The falling leaves and temperatures are finally making me feel like a change in wardrobe-even if only during the early mornings and late evenings 🙂 The weather has been wonderful!
So it’s time to see what the new season will bring! Here’s the schedule for our October Garment Sewing Group meetings:
Saturday, Oct. 9, Treadle Yard Goods, St. Paul, 10:30 am
Wednesday, Oct. 13, Ginny’s Fine Fabrics, 211 Broadway Ave. S., Rochester, 10:30 am-Please email/text if you will be attending so we have an idea for numbers attending. Carpooling requests/offers can be sent to email@example.com
Thursday, Oct. 14, First Sewing, Bloomington-Is your stash weighing heavy on your shoulders? Keeping you from buying new fabric? Need “new to you” fabric? We’re going to try some fabric swapping at the Thursday meetings. Bring fabric and/or take some home!
A little sewing humor from the New Yorker-thanks Rosemary!!
We’re back in person. It seems sudden and wonderful and hard to remember what we’re supposed to do!
Thanks to everyone who attended-both in person and on Zoom. It was so good to see real faces again! See you in July-
Crinkled Linen Kimono
1. Wanted a lightweight jacket in this crinkly, lovely colored linen. Listened to Linda Lee on YouTube-https://youtu.be/lEzd3WhK91— and decided to use a kimono pattern to minimize the challenges of working with the crinkle fabric.
2. Stabilized back neck, shoulders, sleeve cap and interfaced sleeve band and neckband.
3. I was able to use differential feed to finish edges of hem and then turn up and coverstitch with differential feed also.
4. I regret coverstitching the neckband as it waved a bit but guessing a second washing (I washed after construction to see what happens) and I won’t even be able to tell.
5. Garment is 4” shorter than pattern-ran out of fabric but also like it this length.
6. Shortened sleeves and added band for a more finished look than pattern.
Classic Tee by Love Notions
Cotton Interlock without much spandex if at all/heavier knit
1. Made to pattern except for increasing hips one size. Love the flexibility of this pattern and the range of sizes. Great basic!!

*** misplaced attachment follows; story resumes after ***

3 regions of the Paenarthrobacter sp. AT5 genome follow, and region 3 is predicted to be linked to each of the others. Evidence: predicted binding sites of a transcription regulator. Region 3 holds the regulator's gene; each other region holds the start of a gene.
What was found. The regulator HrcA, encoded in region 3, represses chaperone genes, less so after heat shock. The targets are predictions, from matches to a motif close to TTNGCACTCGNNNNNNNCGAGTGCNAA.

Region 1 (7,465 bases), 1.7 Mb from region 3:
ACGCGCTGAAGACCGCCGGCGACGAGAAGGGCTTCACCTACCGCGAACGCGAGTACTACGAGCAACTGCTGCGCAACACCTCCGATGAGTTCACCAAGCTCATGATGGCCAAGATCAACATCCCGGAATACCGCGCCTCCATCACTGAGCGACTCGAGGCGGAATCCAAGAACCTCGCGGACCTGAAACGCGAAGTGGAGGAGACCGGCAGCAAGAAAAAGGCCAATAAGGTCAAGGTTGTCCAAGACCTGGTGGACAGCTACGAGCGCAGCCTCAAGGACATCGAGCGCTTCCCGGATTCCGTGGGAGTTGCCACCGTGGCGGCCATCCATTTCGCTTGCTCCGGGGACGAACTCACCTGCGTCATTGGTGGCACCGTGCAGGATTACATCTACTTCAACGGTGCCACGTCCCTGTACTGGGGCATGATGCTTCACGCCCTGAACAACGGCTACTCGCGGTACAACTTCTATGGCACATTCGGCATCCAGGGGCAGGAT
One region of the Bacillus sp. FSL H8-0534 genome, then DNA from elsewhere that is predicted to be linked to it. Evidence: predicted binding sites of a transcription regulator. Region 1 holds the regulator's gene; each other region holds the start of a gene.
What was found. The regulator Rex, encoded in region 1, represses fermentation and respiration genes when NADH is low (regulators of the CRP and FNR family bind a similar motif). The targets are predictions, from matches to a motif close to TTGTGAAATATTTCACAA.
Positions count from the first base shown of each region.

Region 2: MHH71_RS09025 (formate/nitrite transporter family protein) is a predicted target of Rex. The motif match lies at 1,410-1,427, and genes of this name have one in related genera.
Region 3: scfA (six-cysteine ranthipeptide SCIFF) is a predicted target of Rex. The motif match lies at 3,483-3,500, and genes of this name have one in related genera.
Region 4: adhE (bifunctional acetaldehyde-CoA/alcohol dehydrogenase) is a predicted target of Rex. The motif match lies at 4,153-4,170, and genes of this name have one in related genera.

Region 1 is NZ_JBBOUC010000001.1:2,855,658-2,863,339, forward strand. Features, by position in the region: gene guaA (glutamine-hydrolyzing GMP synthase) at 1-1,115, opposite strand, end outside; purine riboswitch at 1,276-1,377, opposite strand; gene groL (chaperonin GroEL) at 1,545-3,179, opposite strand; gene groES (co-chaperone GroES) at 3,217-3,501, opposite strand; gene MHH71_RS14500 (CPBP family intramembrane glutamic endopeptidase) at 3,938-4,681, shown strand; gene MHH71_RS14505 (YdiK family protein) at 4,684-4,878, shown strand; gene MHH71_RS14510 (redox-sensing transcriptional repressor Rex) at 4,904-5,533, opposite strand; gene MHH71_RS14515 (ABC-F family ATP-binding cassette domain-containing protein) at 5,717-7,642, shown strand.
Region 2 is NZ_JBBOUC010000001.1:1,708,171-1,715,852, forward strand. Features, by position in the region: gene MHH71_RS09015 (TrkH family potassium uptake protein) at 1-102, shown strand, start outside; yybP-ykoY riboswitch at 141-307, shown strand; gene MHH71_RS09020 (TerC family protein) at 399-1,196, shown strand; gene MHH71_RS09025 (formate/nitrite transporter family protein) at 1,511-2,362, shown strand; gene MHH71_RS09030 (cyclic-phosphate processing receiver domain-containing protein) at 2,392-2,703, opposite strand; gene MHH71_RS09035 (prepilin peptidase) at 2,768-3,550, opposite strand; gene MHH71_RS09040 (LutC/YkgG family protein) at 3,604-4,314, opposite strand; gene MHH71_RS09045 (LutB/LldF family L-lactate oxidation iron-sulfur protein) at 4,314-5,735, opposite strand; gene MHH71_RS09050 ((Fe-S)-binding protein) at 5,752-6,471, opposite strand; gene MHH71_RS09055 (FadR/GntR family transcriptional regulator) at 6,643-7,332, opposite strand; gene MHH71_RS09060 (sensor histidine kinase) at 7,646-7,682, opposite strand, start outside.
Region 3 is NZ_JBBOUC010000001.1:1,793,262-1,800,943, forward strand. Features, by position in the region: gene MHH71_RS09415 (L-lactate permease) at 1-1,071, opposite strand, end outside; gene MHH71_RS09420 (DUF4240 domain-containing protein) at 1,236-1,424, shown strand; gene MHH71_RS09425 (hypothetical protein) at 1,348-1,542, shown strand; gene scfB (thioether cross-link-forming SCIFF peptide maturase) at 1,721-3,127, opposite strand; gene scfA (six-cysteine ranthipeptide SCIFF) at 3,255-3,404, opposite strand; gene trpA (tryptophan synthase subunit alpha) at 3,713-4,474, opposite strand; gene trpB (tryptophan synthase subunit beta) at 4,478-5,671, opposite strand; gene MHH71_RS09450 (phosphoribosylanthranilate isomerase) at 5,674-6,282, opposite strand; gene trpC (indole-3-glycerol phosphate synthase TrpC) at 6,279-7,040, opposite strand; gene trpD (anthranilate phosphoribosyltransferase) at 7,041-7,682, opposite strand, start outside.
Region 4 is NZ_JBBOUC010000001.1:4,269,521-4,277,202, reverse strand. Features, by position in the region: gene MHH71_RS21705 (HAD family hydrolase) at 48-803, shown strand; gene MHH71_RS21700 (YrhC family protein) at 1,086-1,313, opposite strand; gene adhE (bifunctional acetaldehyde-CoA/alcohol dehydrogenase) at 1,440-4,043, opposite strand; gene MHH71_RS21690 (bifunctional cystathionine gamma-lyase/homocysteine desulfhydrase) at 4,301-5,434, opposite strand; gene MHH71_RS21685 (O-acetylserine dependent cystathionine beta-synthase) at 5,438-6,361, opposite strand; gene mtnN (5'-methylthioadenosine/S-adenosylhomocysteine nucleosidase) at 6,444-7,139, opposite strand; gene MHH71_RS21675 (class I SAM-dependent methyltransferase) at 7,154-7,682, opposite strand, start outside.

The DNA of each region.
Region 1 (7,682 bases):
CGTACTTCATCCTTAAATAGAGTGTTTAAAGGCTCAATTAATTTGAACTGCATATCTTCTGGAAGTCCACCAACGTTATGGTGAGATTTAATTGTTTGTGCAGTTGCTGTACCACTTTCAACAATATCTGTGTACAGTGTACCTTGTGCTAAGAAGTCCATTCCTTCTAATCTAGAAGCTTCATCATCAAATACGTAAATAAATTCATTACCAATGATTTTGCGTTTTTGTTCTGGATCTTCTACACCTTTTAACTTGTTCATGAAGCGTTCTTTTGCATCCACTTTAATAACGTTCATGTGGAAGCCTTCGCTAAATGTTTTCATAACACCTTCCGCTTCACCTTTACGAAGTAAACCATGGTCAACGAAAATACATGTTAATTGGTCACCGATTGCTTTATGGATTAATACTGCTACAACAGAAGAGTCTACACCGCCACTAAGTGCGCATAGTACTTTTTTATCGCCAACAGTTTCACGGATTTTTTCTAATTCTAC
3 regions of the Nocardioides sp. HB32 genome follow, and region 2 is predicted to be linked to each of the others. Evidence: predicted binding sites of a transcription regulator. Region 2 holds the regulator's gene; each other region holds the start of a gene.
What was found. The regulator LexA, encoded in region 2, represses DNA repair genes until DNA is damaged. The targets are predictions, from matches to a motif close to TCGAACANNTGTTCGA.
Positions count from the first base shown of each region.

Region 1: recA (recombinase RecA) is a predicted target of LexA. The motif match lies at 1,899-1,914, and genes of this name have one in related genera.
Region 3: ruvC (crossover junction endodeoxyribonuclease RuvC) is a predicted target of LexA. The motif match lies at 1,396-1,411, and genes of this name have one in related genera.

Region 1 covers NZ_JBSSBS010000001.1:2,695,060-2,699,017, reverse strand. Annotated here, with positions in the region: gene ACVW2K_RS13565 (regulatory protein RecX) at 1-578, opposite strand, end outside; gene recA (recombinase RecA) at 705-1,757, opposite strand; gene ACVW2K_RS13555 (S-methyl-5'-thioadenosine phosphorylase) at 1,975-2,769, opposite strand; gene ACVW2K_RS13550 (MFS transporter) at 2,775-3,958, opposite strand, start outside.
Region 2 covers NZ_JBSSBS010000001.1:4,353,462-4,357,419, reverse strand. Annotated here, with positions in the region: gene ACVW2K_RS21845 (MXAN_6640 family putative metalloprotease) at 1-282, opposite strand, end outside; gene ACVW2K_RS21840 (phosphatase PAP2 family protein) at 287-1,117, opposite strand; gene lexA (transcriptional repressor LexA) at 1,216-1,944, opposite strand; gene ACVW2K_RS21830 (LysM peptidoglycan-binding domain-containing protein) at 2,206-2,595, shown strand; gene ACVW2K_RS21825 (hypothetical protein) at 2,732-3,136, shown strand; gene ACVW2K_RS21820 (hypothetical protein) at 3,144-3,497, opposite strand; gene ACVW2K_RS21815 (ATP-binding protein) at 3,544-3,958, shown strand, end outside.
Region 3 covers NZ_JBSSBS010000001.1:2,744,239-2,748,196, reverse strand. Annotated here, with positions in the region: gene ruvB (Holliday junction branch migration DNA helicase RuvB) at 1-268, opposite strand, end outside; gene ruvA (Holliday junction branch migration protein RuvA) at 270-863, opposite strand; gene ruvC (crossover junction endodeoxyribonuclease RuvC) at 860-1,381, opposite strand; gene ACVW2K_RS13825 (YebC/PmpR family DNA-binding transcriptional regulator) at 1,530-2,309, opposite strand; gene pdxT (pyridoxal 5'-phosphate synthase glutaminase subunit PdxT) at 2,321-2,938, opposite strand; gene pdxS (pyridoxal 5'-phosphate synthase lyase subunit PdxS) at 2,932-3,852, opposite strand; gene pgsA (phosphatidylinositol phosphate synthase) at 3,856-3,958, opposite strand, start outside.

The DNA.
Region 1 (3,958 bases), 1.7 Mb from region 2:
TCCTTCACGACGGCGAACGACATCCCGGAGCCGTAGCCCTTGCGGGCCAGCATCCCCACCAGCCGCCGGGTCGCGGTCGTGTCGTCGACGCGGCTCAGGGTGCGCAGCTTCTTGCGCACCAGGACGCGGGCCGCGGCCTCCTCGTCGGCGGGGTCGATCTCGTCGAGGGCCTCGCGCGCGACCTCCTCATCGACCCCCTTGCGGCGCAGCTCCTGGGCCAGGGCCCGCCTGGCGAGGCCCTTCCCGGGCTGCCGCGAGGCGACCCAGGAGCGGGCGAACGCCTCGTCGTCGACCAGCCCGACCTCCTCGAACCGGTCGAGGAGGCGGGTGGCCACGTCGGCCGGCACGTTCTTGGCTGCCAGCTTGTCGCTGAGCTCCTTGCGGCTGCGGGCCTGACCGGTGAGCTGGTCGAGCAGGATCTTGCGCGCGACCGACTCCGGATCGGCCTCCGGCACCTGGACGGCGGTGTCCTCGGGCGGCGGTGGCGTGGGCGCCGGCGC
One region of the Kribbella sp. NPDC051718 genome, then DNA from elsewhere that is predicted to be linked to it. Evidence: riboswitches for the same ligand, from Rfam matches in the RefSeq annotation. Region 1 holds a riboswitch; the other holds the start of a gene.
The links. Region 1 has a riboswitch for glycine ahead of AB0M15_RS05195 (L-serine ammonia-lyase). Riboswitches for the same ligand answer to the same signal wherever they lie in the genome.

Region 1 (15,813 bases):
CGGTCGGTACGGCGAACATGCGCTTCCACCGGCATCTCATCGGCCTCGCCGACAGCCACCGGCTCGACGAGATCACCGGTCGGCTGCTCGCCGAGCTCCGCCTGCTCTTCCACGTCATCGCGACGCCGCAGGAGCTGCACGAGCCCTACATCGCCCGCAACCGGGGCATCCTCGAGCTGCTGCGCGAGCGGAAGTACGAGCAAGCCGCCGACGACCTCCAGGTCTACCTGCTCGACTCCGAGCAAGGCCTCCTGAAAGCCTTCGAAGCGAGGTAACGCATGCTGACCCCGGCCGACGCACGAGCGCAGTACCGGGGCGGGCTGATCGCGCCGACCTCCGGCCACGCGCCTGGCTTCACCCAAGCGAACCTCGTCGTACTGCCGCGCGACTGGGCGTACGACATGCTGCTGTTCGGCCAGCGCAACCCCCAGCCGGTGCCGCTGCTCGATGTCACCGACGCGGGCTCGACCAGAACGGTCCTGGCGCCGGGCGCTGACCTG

Straight Leg Cropped Pant
Free Range Slacks by Sew House Seven
1. Made to pattern according to measurements. It’s a high waisted pant with roomy legs but a comfortable/close fit at hips.
2. Side strip gives a break up line for both front and side view.
3. Facing at waistband is nice for reducing bulk-I used rayon to further reduce bulk.
4. Omitted side pockets but put in one back pocket for cell phone. Fun inseam application.
Terra Tunic by Love Notions
Cotton interlock without much spandex if at all/heavier knit
1. Made the scoop version-will make it more crew next time-just personal preference.
2. Fabric made for a looser fit.
3. Mitered the corners on side seams as opposed to square fold in directions. Deep 2+’’ hem.
4. Length is to pattern. Made Large through shoulders and went to XL at hip.
Terra Tunic by Love Notions-version 2
Cotton French terry-more cotton in stripe than solid
1. Made the boatneck version-facing, interfaced and all. Love it. Fits very nicely.
2. Wish I could say that for the rest of the top!! The plum tunic above was saggy baggy so I cut may pattern down to a medium at the shoulders and large at hips. Evidently I didn’t check amount of stretch. Still love it but will gift to daughter 🙂
Dandelion Green Tee
Melrose Top by Itch to Stitch
1. One more of these in a great print. Fabric has been in stash. Got the lower band wide enough this time. Fixed the last one by opening up side seam bands and making vent.
2. This class is still available June 24 and July 1, 1-3 pm at First Sewing, Bloomington.
Poppy Day Brightener Dress
Very Easy Vogue 8764
Yarn Dyed Cotton Shirting
1. Did my standard petite adjustments and narrow shoulder and rounded back changes.
2. I changed the V neck opening to a scoop and did not line the dress as pattern directs.
3. I did a serged bias edge for neckline and placed the zipper one inch lower than neck edge.
4. To adjust for fit and construction techniques I prefer I changed the order of construction.
5. The pattern is one I have been wanting to try for awhile and I am generally pleased with it, except for the large scoop neckline.
Orange Gingham Ruffle Sleeve Blouse
Amy Butler Liverpool Blouse Pattern
1. This is a favorite blouse pattern. I haven’t used it for awhile and found I needed to do some new fitting adjustments for lots of reasons! They include petiting between bust and shoulder, narrow shoulder adjustment